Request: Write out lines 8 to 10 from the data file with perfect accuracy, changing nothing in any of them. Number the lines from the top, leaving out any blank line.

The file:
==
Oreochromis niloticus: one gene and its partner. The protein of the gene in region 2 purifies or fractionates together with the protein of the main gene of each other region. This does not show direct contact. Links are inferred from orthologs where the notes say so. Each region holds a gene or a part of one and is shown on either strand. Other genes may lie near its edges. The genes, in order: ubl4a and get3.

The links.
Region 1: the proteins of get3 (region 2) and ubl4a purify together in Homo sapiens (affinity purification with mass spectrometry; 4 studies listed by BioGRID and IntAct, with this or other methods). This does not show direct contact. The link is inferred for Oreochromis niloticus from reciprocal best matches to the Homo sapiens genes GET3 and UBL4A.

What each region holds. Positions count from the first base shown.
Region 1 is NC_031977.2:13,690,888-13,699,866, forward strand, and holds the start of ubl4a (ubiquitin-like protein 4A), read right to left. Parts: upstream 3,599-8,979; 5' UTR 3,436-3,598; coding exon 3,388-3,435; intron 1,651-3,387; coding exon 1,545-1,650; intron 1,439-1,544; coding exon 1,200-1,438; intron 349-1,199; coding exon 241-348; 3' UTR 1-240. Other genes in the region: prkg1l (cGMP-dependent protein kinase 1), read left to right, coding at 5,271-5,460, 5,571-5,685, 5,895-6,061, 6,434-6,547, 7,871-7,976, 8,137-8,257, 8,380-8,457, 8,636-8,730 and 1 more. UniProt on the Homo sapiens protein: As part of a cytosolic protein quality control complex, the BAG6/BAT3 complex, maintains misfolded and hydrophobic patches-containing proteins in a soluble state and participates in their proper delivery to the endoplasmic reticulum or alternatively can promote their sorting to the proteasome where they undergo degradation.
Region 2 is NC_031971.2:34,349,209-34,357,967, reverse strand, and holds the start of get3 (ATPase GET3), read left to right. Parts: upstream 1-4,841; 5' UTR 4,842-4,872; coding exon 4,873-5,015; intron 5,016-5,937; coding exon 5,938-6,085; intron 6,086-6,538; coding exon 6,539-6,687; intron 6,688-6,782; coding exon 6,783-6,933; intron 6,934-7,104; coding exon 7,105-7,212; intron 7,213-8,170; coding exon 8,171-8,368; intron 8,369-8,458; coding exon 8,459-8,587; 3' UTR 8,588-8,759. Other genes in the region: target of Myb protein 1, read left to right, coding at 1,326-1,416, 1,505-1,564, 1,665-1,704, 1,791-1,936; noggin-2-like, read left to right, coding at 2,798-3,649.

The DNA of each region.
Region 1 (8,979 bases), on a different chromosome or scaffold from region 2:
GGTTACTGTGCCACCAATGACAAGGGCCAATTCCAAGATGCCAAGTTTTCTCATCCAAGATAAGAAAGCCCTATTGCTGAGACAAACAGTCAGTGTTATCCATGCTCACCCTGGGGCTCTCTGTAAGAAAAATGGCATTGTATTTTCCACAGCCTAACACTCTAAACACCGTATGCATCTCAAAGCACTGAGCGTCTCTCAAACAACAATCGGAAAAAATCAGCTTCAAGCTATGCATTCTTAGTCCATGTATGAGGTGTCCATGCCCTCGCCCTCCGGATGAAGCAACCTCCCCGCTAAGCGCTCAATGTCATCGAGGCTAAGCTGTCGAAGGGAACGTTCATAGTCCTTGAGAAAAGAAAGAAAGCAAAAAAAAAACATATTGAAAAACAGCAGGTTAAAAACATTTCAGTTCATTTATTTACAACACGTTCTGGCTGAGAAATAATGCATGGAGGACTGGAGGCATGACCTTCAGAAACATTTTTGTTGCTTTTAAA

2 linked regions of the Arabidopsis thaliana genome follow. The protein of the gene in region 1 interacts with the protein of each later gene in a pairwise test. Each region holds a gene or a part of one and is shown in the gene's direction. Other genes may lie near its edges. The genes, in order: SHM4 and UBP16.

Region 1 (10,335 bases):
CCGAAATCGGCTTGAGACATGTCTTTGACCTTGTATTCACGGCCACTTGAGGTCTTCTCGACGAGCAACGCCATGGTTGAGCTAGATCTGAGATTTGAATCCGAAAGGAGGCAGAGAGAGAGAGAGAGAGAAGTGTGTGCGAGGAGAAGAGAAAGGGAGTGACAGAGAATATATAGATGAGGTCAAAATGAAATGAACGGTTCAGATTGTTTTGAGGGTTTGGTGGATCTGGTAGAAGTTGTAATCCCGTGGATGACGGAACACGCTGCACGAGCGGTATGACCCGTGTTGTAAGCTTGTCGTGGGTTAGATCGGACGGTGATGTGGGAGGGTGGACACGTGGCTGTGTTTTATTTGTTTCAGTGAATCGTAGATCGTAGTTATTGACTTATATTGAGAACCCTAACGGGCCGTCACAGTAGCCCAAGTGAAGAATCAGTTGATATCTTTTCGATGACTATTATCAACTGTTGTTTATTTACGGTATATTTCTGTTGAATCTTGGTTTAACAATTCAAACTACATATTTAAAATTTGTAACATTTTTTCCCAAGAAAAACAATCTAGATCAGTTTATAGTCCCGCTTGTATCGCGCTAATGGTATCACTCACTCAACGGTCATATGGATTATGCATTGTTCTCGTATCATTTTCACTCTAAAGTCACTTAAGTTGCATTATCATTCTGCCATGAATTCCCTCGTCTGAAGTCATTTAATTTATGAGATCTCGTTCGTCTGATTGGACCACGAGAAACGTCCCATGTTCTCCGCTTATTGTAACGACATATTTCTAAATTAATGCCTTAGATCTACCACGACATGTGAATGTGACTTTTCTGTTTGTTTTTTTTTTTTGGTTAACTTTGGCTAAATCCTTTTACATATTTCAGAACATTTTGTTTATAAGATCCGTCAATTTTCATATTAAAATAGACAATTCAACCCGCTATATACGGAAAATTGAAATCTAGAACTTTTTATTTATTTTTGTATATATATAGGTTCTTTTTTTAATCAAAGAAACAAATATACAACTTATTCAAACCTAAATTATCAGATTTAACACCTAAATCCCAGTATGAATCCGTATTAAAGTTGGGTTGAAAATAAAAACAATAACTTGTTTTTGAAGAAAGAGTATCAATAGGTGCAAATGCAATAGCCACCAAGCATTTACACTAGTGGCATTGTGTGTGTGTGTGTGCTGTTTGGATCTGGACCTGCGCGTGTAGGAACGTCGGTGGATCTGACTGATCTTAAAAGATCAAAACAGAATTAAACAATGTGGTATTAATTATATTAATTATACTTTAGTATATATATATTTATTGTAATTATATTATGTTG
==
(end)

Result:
Region 1 (8,979 bases), on a different chromosome or scaffold from region 2:
GGTTACTGTGCCACCAATGACAAGGGCCAATTCCAAGATGCCAAGTTTTCTCATCCAAGATAAGAAAGCCCTATTGCTGAGACAAACAGTCAGTGTTATCCATGCTCACCCTGGGGCTCTCTGTAAGAAAAATGGCATTGTATTTTCCACAGCCTAACACTCTAAACACCGTATGCATCTCAAAGCACTGAGCGTCTCTCAAACAACAATCGGAAAAAATCAGCTTCAAGCTATGCATTCTTAGTCCATGTATGAGGTGTCCATGCCCTCGCCCTCCGGATGAAGCAACCTCCCCGCTAAGCGCTCAATGTCATCGAGGCTAAGCTGTCGAAGGGAACGTTCATAGTCCTTGAGAAAAGAAAGAAAGCAAAAAAAAAACATATTGAAAAACAGCAGGTTAAAAACATTTCAGTTCATTTATTTACAACACGTTCTGGCTGAGAAATAATGCATGGAGGACTGGAGGCATGACCTTCAGAAACATTTTTGTTGCTTTTAAA

2 linked regions of the Arabidopsis thaliana genome follow. The protein of the gene in region 1 interacts with the protein of each later gene in a pairwise test. Each region holds a gene or a part of one and is shown in the gene's direction. Other genes may lie near its edges. The genes, in order: SHM4 and UBP16.